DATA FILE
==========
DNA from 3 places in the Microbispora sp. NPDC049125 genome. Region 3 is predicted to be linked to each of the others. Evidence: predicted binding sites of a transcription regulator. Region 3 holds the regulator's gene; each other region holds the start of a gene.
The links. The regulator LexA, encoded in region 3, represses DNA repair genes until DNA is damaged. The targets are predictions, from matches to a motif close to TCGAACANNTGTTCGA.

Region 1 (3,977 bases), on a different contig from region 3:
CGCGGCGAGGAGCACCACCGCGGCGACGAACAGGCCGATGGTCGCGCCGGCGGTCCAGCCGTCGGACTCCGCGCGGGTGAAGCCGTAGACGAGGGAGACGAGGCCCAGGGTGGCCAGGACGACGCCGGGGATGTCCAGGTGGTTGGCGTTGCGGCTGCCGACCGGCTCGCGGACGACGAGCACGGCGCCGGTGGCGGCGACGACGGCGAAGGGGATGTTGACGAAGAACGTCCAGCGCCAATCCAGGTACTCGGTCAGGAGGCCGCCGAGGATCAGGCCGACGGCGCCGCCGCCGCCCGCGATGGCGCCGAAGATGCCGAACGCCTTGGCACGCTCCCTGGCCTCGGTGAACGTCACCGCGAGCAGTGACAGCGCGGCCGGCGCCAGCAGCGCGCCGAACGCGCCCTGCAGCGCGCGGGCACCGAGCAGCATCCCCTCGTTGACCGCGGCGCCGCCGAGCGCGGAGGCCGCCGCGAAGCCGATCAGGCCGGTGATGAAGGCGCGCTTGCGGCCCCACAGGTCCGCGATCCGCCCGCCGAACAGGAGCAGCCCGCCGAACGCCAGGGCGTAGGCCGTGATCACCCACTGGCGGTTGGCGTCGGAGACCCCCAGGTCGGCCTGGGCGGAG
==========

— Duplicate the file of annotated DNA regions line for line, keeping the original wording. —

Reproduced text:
DNA from 3 places in the Microbispora sp. NPDC049125 genome. Region 3 is predicted to be linked to each of the others. Evidence: predicted binding sites of a transcription regulator. Region 3 holds the regulator's gene; each other region holds the start of a gene.
The links. The regulator LexA, encoded in region 3, represses DNA repair genes until DNA is damaged. The targets are predictions, from matches to a motif close to TCGAACANNTGTTCGA.

Region 1 (3,977 bases), on a different contig from region 3:
CGCGGCGAGGAGCACCACCGCGGCGACGAACAGGCCGATGGTCGCGCCGGCGGTCCAGCCGTCGGACTCCGCGCGGGTGAAGCCGTAGACGAGGGAGACGAGGCCCAGGGTGGCCAGGACGACGCCGGGGATGTCCAGGTGGTTGGCGTTGCGGCTGCCGACCGGCTCGCGGACGACGAGCACGGCGCCGGTGGCGGCGACGACGGCGAAGGGGATGTTGACGAAGAACGTCCAGCGCCAATCCAGGTACTCGGTCAGGAGGCCGCCGAGGATCAGGCCGACGGCGCCGCCGCCGCCCGCGATGGCGCCGAAGATGCCGAACGCCTTGGCACGCTCCCTGGCCTCGGTGAACGTCACCGCGAGCAGTGACAGCGCGGCCGGCGCCAGCAGCGCGCCGAACGCGCCCTGCAGCGCGCGGGCACCGAGCAGCATCCCCTCGTTGACCGCGGCGCCGCCGAGCGCGGAGGCCGCCGCGAAGCCGATCAGGCCGGTGATGAAGGCGCGCTTGCGGCCCCACAGGTCCGCGATCCGCCCGCCGAACAGGAGCAGCCCGCCGAACGCCAGGGCGTAGGCCGTGATCACCCACTGGCGGTTGGCGTCGGAGACCCCCAGGTCGGCCTGGGCGGAG